You may believe that your business partner is up to no good, and you may very well be right. But when faced with such a suspicion, how do you respond? Different people deal with this in different ways. Some make aggressive accusations right from the start. Some express a desire for information, but clearly signal that they don’t want to pick a fight. As with most things, a middle ground approach is often warranted.
If you start out making accusations that you can’t yet back up, that could hurt you in the long run. Obviously, such a tone may not be conducive to an amicable resolution, and you may intentionally choose not to be concerned about hurting your business partner’s feelings. But there is strategy to how you act, as well.
It saves you time, effort, and money on legal fees to try to get as much information as you can without a fight. If you come out full-bore aggressive, you are signaling several things, one of which is that you intend to fight and aren’t backing down. Assuming you are correct, and the majority shareholder really is engaging in improper behavior, you are now signaling that they may have a problem on their hands. In some cases, this may be exactly what you want to do, making an aggressive stance at the outset warranted.
But other times, it may be too easy for your partner to falsify certain documents. In a case like that, you might want to appear less confrontational and see if you can tease out certain information. In one case, we got the majority shareholder to admit there was a second set of books, because the majority shareholder acted curious and helpful. Asking about how he keeps taxes so low from their “common enemy” - the IRS - caused his partner to be more open than he had been in the past. My client was then able to copy the real books, giving us the documents that the valuation should be based on.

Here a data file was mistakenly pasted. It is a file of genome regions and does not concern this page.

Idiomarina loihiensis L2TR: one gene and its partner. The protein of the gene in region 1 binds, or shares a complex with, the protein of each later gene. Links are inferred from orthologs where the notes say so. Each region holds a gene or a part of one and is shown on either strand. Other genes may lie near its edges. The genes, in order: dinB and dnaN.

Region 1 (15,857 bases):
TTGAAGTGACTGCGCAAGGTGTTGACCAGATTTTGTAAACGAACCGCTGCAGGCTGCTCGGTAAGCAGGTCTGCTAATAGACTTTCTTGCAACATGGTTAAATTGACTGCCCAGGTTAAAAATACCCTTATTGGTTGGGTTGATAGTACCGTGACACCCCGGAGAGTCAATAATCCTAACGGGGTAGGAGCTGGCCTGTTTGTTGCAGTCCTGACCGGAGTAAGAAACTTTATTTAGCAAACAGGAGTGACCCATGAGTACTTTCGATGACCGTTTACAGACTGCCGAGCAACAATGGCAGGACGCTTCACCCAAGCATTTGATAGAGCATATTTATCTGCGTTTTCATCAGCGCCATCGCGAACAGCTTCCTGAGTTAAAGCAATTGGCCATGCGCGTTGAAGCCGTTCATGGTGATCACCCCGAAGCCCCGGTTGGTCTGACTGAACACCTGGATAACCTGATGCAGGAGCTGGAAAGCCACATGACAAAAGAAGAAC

Of course an approach like this won’t always work. A business partner who is stealing from you is unlikely to admit it under any circumstances. But sending an accusatory email with no strategy behind it is not likely to accomplish much. As always, consulting with a shareholder dispute attorney ahead of time can help you prepare your case from day one.